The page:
Sang-Eun Dyer to present research at multicultural conference

Wednesday, September 18, 2013

 

Do education majors coming from public vs. private high schools or home-schooled students have a difference in multicultural awareness when they graduate from Corban?

Corban Associate Professor of Education Sang-Eun Dyer, Ph.D., said no, and her surveys and research of Corban education majors backs this up. Between Nov. 6 and 10, she will have the opportunity to share this research with teachers and administrators from across the country during the National Association for Multicultural Education conference in Oakland, Calif.

She submitted a proposal for her research project in May, and in September she was asked to present her findings. Her proposal, “Christian Teachers in Melting Pot Classrooms: Pre-service Teachers’ Multicultural Attitudes,” was based on the Teacher’s Multicultural Awareness Survey, which was given to all Corban education majors twice. The surveys were conducted during the fall 2012 and spring 2013 semesters.

“The results between students with public high school and non-public high school background was similar,” Dyer said. “They showed that students’ high school backgrounds were not a factor. More public school field experiences and multicultural education in the classroom were major factors.

“The senior group’s sensitivity and awareness of multicultural issues was higher than any other groups,” she added. “In particular, the senior group was significantly higher than that of the freshmen. They had grown into culturally more competent pre-service teachers over the years.”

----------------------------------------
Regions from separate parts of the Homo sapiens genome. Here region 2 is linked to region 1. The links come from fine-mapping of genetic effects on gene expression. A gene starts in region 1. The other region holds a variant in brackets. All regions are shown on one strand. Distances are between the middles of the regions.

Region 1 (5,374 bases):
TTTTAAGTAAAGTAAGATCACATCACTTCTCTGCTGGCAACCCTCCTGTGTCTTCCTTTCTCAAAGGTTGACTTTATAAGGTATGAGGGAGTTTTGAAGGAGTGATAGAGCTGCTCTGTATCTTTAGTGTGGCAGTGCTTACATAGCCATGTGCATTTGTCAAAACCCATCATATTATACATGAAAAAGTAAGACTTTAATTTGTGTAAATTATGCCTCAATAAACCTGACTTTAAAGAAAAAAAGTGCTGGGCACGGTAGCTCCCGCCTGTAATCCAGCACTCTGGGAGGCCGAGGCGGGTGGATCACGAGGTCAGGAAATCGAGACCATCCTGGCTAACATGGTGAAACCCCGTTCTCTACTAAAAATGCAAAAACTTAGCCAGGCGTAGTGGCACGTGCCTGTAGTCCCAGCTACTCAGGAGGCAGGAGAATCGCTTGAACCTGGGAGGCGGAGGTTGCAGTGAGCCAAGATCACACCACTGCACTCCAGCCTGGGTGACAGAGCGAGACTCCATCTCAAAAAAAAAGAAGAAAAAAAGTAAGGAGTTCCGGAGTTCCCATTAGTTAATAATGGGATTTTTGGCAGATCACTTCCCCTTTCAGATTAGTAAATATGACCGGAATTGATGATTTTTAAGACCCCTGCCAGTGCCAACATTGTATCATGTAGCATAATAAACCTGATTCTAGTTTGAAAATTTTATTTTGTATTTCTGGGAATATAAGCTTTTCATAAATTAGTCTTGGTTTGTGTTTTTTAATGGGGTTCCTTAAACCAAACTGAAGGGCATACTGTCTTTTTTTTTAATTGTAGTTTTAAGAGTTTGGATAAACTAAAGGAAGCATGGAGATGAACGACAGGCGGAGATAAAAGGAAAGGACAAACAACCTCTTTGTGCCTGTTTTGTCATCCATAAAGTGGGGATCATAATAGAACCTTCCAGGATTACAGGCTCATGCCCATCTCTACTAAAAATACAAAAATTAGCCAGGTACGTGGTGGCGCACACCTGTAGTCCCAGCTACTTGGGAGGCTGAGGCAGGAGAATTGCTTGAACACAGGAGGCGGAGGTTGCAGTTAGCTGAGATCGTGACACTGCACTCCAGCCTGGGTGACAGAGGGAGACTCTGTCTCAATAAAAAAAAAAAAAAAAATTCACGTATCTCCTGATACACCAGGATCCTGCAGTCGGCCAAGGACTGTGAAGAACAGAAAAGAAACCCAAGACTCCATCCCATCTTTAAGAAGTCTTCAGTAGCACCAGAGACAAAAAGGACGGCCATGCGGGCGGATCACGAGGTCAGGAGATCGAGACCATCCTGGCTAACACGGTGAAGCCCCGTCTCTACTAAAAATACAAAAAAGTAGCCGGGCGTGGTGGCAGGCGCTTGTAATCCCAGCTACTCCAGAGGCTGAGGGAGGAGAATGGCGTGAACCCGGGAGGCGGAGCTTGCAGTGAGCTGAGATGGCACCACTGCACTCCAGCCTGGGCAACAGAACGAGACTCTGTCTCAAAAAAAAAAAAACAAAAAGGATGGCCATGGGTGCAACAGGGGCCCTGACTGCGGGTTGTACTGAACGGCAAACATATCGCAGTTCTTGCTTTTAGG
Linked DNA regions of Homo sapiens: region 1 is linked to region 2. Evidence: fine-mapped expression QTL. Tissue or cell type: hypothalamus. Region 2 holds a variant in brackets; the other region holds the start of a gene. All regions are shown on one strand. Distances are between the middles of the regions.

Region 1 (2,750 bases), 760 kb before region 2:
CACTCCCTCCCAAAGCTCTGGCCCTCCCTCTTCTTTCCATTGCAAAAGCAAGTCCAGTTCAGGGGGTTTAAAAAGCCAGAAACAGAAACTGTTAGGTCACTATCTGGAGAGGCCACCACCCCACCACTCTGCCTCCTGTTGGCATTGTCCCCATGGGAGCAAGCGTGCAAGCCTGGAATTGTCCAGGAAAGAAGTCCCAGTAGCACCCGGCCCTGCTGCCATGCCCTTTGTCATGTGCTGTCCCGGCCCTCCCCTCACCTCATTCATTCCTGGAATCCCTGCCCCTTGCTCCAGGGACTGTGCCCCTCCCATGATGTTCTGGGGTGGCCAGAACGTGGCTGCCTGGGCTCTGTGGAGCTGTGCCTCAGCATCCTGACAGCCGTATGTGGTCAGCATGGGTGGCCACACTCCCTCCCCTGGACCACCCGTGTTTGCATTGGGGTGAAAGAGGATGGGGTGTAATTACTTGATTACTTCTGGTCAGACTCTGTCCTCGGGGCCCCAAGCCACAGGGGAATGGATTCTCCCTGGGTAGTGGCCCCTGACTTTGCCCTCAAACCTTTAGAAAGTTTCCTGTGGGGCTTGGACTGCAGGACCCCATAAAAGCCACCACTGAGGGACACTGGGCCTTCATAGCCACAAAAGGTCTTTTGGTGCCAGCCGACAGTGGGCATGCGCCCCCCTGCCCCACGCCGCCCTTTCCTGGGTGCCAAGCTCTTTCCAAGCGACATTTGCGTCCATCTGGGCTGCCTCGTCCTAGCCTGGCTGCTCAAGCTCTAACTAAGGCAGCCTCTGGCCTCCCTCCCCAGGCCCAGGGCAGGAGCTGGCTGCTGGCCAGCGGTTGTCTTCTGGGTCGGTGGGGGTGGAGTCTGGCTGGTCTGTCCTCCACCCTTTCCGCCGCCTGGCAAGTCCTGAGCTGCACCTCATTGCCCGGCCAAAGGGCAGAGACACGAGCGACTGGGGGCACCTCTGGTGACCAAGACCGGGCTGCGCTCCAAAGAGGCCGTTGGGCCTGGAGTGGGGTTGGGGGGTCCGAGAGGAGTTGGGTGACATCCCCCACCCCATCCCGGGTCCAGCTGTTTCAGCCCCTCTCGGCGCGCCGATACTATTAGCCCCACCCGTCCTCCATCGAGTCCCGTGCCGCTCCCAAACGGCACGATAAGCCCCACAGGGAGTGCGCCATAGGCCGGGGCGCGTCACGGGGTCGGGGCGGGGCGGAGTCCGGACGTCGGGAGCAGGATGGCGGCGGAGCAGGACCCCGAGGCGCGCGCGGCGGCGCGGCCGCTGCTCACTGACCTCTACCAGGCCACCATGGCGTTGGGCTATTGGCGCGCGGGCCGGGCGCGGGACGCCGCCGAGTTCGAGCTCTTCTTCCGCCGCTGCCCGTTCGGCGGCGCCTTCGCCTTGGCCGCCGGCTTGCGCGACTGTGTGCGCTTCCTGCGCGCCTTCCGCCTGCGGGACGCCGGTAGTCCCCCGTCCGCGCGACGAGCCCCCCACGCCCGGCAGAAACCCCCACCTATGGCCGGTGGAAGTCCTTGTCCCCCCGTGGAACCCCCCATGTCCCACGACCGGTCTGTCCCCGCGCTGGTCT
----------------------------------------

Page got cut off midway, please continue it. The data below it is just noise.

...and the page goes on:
As public schools nationwide continue to see greater student diversity in the classrooms, she said that Corban education students are receiving additional opportunities to teach in diverse settings which strengthens their abilities to be culturally competent teachers. Dyer said her research project will give her an opportunity to connect with many of those who hire teachers and show how continuous public classroom experiences and multicultural education are more important issues to consider when seeking teachers.

“My hope is that people will come to my presentation and see Christian pre-service teachers are well educated in multicultural settings,” she said. “They are ready to teach and deal with multicultural issues and will be valuable teachers in the classroom.” 

  • Corban Associate Professor of Education Sang-Eun Dyer, Ph.D., will present her research to educators at the National Association for Multicultural Education conference in Oakland, Calif. Nov. 6-10, 2013.

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